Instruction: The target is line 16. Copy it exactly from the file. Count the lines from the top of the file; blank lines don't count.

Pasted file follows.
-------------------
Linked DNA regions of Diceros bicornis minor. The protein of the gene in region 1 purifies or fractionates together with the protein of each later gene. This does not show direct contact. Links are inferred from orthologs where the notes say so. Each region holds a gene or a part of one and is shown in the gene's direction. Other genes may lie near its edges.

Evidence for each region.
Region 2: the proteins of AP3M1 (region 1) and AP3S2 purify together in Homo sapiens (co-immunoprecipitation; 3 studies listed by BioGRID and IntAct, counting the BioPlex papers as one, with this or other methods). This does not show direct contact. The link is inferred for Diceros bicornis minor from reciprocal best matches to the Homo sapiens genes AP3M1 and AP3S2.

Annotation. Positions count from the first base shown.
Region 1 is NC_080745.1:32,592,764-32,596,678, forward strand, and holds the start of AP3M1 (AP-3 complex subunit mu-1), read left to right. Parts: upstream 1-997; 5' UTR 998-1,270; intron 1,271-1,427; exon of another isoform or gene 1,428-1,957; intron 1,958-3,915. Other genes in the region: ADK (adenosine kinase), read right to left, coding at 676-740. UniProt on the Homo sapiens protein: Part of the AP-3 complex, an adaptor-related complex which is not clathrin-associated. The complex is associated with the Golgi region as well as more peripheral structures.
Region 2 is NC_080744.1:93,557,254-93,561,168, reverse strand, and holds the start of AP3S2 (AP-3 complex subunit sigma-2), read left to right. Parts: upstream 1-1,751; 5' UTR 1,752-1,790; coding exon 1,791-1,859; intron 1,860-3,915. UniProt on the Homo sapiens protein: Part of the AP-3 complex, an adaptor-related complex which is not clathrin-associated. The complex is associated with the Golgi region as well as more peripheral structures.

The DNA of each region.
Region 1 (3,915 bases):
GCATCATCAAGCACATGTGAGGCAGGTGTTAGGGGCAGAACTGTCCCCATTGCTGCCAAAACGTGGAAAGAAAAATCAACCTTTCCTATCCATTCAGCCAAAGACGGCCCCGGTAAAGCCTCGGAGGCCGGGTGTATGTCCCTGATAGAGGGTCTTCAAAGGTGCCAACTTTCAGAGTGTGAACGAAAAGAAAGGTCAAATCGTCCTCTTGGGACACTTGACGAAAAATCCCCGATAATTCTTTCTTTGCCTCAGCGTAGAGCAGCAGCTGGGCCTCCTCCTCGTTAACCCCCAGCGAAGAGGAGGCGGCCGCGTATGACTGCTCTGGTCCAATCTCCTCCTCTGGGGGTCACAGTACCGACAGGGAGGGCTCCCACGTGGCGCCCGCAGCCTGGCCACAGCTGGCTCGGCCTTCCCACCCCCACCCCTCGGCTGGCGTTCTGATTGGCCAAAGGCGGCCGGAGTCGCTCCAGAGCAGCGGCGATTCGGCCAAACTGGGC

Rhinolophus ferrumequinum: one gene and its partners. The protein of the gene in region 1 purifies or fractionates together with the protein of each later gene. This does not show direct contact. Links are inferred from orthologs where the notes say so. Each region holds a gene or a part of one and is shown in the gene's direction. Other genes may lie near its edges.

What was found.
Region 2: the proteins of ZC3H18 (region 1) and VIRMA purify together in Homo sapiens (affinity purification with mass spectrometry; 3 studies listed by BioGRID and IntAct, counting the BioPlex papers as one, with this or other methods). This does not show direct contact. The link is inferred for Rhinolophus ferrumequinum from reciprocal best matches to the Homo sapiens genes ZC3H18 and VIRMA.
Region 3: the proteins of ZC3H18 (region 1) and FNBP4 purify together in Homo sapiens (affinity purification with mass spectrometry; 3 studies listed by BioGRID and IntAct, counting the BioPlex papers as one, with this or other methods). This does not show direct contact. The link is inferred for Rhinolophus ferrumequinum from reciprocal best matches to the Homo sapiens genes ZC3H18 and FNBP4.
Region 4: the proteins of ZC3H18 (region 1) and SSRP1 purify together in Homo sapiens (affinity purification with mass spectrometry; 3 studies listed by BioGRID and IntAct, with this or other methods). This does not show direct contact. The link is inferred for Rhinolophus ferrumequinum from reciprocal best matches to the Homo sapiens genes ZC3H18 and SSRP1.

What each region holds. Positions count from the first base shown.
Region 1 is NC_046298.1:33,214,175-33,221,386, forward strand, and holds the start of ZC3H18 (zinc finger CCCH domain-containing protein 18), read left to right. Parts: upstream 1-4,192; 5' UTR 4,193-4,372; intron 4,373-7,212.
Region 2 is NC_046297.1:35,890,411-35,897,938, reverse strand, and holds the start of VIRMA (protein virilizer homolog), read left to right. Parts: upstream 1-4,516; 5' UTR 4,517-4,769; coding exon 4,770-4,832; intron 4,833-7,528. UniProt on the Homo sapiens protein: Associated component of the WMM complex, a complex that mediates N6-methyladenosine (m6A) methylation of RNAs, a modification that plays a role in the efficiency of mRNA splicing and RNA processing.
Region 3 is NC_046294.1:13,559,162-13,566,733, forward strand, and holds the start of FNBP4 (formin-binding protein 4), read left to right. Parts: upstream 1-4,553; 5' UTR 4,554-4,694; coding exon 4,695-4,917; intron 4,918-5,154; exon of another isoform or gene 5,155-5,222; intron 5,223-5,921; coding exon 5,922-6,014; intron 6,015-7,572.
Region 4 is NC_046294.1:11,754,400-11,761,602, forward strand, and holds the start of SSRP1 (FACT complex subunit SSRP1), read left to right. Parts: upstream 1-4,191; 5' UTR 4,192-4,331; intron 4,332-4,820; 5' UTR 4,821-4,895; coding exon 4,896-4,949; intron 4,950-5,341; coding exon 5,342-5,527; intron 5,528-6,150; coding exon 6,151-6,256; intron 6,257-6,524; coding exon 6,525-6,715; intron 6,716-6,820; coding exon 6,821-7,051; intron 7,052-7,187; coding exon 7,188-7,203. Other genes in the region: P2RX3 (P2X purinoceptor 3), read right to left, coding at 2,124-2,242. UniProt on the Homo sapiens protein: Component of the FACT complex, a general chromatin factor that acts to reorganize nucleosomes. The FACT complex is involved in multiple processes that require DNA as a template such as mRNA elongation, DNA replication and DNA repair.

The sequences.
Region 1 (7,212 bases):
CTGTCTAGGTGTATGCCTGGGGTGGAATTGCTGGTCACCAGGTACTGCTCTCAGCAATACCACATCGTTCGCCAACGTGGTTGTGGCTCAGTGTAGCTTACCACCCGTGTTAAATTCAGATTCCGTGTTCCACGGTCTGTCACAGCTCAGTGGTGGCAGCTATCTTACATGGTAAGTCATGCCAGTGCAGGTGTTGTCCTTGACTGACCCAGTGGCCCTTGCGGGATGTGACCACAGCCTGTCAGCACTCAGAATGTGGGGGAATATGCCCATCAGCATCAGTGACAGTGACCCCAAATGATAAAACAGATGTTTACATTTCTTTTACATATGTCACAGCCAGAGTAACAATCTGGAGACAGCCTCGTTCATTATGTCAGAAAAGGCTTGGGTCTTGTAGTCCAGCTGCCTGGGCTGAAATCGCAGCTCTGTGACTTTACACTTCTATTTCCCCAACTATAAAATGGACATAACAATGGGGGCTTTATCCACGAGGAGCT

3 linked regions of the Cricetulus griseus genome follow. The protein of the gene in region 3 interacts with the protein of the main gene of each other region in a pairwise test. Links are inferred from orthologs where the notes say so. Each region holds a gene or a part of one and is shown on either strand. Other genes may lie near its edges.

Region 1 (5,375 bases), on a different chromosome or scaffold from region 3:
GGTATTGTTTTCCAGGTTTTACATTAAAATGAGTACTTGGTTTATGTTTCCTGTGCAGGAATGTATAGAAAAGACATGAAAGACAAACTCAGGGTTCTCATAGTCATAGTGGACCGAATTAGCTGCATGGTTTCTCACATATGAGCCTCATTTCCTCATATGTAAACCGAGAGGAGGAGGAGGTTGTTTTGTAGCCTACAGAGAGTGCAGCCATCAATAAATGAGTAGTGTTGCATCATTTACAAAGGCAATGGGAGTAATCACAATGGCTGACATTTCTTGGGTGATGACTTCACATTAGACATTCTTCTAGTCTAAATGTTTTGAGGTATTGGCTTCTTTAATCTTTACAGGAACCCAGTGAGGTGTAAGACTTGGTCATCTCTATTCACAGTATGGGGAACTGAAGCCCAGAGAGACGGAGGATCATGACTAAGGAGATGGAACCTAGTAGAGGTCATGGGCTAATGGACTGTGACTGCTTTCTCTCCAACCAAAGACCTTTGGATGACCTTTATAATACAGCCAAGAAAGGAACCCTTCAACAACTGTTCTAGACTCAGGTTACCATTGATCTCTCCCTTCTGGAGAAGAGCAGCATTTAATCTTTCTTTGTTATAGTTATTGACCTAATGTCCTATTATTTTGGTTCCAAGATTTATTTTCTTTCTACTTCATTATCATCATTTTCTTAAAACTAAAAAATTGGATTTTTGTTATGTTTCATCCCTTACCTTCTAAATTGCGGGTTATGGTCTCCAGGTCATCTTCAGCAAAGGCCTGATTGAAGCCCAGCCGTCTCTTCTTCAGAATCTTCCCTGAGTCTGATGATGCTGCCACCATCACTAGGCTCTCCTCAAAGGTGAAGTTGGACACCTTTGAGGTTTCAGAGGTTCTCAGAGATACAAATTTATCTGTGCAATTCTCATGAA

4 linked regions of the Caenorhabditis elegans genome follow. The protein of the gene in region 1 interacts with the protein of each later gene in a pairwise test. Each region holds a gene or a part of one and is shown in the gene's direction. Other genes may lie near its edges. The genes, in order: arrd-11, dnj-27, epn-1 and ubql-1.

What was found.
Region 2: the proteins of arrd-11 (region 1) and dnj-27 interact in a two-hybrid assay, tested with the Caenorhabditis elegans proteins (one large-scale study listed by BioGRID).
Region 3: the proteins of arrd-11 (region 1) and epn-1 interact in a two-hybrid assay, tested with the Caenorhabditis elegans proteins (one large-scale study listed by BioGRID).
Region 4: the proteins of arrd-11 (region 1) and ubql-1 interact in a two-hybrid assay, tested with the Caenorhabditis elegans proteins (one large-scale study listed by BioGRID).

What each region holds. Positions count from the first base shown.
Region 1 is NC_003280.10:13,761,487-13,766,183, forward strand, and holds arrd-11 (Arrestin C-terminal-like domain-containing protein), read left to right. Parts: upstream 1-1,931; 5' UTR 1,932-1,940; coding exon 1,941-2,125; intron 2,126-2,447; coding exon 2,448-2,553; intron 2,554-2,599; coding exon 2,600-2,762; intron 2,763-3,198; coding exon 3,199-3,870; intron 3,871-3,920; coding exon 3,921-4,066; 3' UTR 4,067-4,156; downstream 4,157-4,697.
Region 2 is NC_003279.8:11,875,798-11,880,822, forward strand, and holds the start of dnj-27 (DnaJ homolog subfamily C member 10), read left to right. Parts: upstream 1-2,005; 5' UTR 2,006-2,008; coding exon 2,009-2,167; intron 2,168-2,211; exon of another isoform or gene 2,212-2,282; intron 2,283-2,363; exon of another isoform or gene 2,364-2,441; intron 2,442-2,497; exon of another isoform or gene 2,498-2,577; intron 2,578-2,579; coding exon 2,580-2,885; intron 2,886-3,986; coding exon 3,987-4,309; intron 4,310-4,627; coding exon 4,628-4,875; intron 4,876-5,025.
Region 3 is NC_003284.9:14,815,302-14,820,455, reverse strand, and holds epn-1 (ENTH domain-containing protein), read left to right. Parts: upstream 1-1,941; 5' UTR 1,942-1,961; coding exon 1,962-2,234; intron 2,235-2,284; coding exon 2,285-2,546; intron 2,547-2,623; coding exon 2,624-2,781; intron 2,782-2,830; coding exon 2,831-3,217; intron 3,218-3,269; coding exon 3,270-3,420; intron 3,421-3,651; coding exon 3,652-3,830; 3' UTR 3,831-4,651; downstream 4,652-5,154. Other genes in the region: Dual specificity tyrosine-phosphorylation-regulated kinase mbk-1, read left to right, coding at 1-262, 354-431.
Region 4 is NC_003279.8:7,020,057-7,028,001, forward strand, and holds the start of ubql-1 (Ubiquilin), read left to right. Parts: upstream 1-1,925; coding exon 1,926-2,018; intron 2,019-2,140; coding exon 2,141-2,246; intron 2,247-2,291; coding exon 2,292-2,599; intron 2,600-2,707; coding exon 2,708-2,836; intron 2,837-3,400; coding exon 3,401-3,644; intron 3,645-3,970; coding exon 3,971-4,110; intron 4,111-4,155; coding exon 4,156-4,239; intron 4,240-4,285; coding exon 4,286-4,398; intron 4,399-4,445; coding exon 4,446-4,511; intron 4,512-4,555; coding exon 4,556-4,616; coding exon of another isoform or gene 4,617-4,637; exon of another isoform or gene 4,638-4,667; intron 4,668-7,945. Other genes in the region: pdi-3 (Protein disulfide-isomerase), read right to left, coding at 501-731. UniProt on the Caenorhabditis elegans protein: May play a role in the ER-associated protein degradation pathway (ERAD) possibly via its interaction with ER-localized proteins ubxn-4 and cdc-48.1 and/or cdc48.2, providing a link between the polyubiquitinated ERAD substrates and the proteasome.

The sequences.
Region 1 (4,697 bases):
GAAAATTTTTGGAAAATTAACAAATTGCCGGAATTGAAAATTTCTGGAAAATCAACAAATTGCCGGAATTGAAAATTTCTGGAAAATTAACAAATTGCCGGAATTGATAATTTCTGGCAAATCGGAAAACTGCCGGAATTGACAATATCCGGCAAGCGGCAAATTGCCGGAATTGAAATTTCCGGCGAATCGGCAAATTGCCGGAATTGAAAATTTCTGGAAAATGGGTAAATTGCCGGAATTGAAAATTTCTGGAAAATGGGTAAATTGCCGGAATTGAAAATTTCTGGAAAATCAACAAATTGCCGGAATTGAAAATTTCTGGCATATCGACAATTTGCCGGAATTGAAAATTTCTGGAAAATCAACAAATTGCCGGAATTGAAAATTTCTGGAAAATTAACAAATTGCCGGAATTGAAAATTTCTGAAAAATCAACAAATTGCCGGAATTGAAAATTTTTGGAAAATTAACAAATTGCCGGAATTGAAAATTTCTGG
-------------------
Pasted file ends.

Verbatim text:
Region 1 is NC_046298.1:33,214,175-33,221,386, forward strand, and holds the start of ZC3H18 (zinc finger CCCH domain-containing protein 18), read left to right. Parts: upstream 1-4,192; 5' UTR 4,193-4,372; intron 4,373-7,212.